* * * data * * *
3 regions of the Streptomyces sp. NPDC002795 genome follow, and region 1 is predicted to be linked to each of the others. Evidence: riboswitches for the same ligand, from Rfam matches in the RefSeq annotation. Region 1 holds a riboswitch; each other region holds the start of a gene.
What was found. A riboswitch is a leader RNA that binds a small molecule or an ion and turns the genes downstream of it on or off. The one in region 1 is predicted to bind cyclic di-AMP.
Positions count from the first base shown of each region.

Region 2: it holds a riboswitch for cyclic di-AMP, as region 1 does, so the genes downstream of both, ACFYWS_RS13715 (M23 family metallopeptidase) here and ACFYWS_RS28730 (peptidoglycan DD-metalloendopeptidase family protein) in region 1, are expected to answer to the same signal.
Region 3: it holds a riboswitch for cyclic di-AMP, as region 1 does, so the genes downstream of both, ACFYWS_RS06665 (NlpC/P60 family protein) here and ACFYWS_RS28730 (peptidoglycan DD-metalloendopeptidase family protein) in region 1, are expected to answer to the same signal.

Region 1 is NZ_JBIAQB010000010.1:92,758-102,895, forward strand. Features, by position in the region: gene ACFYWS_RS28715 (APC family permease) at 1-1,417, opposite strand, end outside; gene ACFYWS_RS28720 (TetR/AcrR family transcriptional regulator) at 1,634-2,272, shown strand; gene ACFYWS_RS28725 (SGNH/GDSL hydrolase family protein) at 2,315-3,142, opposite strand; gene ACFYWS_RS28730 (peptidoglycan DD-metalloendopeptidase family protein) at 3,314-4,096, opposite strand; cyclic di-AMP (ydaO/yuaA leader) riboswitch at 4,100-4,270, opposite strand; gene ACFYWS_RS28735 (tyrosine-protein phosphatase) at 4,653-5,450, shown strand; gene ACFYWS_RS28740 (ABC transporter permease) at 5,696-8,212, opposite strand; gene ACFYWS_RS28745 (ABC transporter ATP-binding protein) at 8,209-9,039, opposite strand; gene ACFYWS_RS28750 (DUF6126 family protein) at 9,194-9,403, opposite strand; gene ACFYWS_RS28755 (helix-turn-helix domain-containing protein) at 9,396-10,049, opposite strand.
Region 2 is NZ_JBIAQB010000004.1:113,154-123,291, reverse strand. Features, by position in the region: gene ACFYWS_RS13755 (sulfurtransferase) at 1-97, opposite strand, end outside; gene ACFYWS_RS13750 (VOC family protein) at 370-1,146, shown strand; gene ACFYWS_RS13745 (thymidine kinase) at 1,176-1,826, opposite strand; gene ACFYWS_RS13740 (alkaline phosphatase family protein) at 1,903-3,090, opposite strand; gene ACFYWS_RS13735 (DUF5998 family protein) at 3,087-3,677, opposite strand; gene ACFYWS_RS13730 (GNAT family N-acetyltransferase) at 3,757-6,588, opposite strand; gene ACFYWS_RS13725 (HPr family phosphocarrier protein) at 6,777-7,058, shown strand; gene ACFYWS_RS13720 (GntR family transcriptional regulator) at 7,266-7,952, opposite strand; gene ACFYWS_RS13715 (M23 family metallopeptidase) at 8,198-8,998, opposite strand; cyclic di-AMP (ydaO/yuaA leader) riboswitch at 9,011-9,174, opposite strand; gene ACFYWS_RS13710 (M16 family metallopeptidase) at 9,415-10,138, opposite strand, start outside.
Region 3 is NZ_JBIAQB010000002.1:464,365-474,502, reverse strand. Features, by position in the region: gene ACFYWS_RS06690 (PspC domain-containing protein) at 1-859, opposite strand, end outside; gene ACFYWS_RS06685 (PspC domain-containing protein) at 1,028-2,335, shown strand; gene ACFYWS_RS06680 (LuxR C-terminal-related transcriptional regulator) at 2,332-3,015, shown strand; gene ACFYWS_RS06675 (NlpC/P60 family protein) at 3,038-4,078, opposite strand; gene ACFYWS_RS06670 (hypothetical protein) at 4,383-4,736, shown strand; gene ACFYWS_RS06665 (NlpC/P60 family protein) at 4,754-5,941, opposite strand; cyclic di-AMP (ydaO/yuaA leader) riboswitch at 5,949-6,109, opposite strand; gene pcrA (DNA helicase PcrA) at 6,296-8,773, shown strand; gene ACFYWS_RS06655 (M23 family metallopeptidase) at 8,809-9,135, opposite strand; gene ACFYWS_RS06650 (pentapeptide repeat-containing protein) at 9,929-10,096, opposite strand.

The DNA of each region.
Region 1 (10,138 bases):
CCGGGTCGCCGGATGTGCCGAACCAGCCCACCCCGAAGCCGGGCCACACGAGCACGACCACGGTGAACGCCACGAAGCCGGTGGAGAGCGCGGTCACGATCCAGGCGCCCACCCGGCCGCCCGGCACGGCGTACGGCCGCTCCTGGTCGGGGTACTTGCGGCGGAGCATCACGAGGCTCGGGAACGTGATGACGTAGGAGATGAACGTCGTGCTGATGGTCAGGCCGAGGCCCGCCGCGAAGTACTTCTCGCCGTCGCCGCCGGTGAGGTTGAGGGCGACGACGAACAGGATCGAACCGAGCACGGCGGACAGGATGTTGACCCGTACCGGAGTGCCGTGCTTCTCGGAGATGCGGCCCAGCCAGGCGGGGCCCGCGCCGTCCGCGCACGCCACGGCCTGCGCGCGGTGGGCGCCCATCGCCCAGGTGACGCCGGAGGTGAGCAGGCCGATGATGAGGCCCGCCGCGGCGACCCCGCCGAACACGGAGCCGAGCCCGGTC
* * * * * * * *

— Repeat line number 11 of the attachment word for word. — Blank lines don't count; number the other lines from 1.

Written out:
CCGGGTCGCCGGATGTGCCGAACCAGCCCACCCCGAAGCCGGGCCACACGAGCACGACCACGGTGAACGCCACGAAGCCGGTGGAGAGCGCGGTCACGATCCAGGCGCCCACCCGGCCGCCCGGCACGGCGTACGGCCGCTCCTGGTCGGGGTACTTGCGGCGGAGCATCACGAGGCTCGGGAACGTGATGACGTAGGAGATGAACGTCGTGCTGATGGTCAGGCCGAGGCCCGCCGCGAAGTACTTCTCGCCGTCGCCGCCGGTGAGGTTGAGGGCGACGACGAACAGGATCGAACCGAGCACGGCGGACAGGATGTTGACCCGTACCGGAGTGCCGTGCTTCTCGGAGATGCGGCCCAGCCAGGCGGGGCCCGCGCCGTCCGCGCACGCCACGGCCTGCGCGCGGTGGGCGCCCATCGCCCAGGTGACGCCGGAGGTGAGCAGGCCGATGATGAGGCCCGCCGCGGCGACCCCGCCGAACACGGAGCCGAGCCCGGTC